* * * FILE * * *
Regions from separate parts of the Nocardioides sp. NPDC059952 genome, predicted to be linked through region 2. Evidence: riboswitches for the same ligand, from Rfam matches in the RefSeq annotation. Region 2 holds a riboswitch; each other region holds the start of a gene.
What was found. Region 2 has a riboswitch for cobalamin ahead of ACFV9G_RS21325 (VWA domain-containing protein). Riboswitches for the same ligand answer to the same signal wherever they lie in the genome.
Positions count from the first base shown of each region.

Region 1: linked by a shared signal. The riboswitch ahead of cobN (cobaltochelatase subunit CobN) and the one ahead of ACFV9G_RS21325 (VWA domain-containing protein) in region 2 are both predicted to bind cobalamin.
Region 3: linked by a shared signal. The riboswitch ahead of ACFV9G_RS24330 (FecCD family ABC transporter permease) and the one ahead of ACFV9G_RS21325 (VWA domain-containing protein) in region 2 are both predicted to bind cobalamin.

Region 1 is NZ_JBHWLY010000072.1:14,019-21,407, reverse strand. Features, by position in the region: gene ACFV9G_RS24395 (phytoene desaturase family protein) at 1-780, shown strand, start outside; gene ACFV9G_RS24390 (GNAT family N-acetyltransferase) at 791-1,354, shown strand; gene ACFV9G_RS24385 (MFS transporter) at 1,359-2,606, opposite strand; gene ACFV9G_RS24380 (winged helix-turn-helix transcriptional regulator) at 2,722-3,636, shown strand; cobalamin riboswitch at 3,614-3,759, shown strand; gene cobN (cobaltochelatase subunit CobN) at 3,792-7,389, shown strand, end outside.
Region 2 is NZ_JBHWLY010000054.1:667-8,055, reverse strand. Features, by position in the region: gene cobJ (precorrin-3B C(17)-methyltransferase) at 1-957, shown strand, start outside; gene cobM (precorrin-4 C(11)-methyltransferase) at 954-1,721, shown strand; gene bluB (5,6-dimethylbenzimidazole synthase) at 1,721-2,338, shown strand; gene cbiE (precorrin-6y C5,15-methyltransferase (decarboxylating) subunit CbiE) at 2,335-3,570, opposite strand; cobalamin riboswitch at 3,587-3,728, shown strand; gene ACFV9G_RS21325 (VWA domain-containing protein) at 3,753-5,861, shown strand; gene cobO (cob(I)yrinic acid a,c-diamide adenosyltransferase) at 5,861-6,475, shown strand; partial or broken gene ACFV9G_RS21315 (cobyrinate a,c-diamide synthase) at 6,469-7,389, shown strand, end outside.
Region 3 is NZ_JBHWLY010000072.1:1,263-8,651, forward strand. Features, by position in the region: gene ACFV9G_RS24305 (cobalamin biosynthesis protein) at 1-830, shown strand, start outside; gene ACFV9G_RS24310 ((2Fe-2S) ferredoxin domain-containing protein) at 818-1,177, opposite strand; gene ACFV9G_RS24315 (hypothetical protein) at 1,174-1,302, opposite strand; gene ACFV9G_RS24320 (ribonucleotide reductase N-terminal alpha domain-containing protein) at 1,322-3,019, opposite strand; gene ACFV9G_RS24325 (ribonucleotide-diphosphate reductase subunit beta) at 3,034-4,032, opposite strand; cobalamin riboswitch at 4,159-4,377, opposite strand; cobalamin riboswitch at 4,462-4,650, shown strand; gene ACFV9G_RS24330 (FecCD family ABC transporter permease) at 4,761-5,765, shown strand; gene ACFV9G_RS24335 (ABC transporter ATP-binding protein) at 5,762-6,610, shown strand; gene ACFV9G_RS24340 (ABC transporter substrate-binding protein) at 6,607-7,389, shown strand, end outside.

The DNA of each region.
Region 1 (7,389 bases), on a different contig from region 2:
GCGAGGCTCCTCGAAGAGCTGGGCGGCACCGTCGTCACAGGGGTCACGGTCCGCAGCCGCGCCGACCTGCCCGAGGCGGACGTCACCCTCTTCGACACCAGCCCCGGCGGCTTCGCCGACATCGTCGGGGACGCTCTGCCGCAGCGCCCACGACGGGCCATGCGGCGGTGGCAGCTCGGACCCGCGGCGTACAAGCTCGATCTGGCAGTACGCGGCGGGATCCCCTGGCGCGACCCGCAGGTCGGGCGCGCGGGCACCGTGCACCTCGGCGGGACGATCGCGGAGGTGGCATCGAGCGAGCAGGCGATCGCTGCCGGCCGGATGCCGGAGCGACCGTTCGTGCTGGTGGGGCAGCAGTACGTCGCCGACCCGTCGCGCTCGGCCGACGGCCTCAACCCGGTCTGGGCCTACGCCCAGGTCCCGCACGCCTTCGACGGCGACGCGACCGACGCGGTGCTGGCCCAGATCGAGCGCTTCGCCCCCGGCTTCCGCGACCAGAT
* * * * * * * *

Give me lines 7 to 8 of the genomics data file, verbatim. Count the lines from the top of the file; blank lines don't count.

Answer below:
Region 2 is NZ_JBHWLY010000054.1:667-8,055, reverse strand. Features, by position in the region: gene cobJ (precorrin-3B C(17)-methyltransferase) at 1-957, shown strand, start outside; gene cobM (precorrin-4 C(11)-methyltransferase) at 954-1,721, shown strand; gene bluB (5,6-dimethylbenzimidazole synthase) at 1,721-2,338, shown strand; gene cbiE (precorrin-6y C5,15-methyltransferase (decarboxylating) subunit CbiE) at 2,335-3,570, opposite strand; cobalamin riboswitch at 3,587-3,728, shown strand; gene ACFV9G_RS21325 (VWA domain-containing protein) at 3,753-5,861, shown strand; gene cobO (cob(I)yrinic acid a,c-diamide adenosyltransferase) at 5,861-6,475, shown strand; partial or broken gene ACFV9G_RS21315 (cobyrinate a,c-diamide synthase) at 6,469-7,389, shown strand, end outside.
Region 3 is NZ_JBHWLY010000072.1:1,263-8,651, forward strand. Features, by position in the region: gene ACFV9G_RS24305 (cobalamin biosynthesis protein) at 1-830, shown strand, start outside; gene ACFV9G_RS24310 ((2Fe-2S) ferredoxin domain-containing protein) at 818-1,177, opposite strand; gene ACFV9G_RS24315 (hypothetical protein) at 1,174-1,302, opposite strand; gene ACFV9G_RS24320 (ribonucleotide reductase N-terminal alpha domain-containing protein) at 1,322-3,019, opposite strand; gene ACFV9G_RS24325 (ribonucleotide-diphosphate reductase subunit beta) at 3,034-4,032, opposite strand; cobalamin riboswitch at 4,159-4,377, opposite strand; cobalamin riboswitch at 4,462-4,650, shown strand; gene ACFV9G_RS24330 (FecCD family ABC transporter permease) at 4,761-5,765, shown strand; gene ACFV9G_RS24335 (ABC transporter ATP-binding protein) at 5,762-6,610, shown strand; gene ACFV9G_RS24340 (ABC transporter substrate-binding protein) at 6,607-7,389, shown strand, end outside.